In early 2007 Mrs Jones was also diagnosed as having Huntingdon’s Disease. She was suffering from common complications such as poor grip, reduced mobility, slurred speech and memory difficulties. Doctors also had concerns about impulsivity and lack of judgement. Mrs Jones never accepted that she could not care for her sister Mrs Davies. She was unhappy with the care Mrs Davies received in the nursing home at times. Mrs Jones continued to deteriorate and had problems swallowing. She was reluctant to accept help from social services. The records show that Mrs Davies and Mrs Jones missed each other’s company a lot. In 2009 the care home placed restrictions on Mrs Jones visiting following some difficulties between her and the carers. After this she was told she could not visit unaccompanied. Some meetings were held at which Mrs Jones stated that she wanted to live in a care home with her sister.
Mrs Jones moved from her small flat to sheltered accommodation and Mrs Davies was able to visit her there. At this time Mrs Davies began asking to go back and live with Mrs Jones. This resulted in an application for a Deprivation of Liberty authorisation. It was granted as Mrs Davies lacked capacity and Mrs Jones was not up to the challenge of providing the level of care required. In addition, Mrs Davies’ needs could not have been met in sheltered and supported living accommodation. Both sisters were upset about the authorisation. An IMCA and People’s Voice advocacy group was involved.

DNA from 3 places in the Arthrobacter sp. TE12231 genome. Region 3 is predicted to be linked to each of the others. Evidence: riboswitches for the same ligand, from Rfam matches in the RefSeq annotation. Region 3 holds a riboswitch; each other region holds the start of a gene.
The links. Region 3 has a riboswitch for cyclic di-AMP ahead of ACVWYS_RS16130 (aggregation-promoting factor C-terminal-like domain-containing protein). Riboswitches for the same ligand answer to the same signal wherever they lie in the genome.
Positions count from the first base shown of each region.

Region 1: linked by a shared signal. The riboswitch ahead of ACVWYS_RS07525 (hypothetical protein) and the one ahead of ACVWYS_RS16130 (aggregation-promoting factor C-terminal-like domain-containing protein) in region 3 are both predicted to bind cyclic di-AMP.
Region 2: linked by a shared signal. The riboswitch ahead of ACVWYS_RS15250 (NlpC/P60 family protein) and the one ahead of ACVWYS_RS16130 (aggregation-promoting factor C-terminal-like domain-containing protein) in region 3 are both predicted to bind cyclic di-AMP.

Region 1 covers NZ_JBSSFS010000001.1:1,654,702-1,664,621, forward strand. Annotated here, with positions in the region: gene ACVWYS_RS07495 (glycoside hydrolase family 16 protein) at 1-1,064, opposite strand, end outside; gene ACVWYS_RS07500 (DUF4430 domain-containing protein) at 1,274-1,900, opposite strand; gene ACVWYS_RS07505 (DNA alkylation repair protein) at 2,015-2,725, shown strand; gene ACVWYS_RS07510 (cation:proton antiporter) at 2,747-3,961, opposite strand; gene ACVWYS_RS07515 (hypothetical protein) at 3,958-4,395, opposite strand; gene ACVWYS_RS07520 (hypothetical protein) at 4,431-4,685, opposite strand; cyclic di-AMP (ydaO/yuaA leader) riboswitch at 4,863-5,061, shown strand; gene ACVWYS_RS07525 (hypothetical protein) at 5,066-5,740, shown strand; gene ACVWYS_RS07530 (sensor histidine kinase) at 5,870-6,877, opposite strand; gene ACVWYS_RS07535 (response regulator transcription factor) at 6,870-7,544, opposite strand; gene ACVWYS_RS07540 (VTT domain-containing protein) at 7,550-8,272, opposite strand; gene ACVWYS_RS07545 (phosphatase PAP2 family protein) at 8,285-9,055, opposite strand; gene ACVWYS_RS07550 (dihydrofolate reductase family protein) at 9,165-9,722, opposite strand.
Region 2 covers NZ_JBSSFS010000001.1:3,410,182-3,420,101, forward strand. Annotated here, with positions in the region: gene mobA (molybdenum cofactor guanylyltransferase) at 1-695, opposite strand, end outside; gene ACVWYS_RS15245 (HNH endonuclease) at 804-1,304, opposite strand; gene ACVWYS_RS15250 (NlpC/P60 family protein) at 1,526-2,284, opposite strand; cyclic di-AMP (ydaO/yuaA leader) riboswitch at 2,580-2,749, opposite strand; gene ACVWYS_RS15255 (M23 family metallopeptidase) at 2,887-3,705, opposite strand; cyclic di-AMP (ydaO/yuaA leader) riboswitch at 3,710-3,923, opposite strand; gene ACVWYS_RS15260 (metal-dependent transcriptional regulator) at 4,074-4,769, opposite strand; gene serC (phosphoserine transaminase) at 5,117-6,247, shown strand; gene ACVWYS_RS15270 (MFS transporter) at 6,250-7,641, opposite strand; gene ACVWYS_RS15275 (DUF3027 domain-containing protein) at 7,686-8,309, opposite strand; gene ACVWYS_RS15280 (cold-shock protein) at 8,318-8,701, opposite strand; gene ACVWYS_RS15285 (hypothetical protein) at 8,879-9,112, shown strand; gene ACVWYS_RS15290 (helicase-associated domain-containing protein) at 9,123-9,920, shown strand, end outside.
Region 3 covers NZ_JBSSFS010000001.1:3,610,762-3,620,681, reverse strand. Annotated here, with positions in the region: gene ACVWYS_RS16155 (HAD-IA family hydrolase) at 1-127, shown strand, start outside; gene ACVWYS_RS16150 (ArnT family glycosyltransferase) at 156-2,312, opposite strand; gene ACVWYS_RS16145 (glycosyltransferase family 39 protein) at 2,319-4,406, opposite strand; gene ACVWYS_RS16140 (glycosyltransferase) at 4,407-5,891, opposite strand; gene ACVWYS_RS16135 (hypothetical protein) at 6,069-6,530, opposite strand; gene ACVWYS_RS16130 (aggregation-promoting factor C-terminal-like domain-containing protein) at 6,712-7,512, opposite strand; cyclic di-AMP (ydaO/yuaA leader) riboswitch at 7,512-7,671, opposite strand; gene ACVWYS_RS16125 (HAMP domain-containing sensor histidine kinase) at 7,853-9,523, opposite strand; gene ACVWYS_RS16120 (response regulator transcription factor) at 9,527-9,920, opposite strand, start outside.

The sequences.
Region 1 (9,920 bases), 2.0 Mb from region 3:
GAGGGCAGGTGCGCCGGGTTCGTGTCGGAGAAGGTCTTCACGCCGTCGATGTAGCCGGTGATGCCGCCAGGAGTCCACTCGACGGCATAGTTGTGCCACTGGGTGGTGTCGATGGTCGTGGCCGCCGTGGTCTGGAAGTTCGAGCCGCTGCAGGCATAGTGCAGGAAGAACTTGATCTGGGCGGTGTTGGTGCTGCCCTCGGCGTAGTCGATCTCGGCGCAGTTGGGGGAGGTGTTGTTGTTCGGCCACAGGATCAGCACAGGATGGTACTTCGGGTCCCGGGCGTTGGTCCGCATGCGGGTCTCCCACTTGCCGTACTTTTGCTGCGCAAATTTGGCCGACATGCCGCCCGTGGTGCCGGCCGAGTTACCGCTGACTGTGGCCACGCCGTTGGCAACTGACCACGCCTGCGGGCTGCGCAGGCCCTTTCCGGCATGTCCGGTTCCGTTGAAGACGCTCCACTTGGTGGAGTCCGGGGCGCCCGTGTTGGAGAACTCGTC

Eventually Mrs Jones made a formal complaint to the council about the detention. In its response the council said Mrs Davies needed expert care and Mrs Jones would not be able to provide that. The council also said Mrs Davies was settled now and her consultant’s view was that her needs were best met at the care home. The authorisation expired after six months and another was made and granted. In the second authorisation it is noted that both sisters voiced a preference for being together. It was however deemed in Mrs Davies’s best interests to remain where she was. The council said it would support the sisters spending as much time together as possible. Mrs Jones condition continued to deteriorate and records indicate that she may need residential care very soon.
The LGO decided that we would have expected the council to assess whether the sisters could live together in a home that could cater for the needs of both. In not exploring that option the arrangements may not be the least restrictive. The council agreed to a multi-stakeholder meeting to begin the process of dealing with the sisters’ assessments and begin planning to accommodate them together for as long as they wish.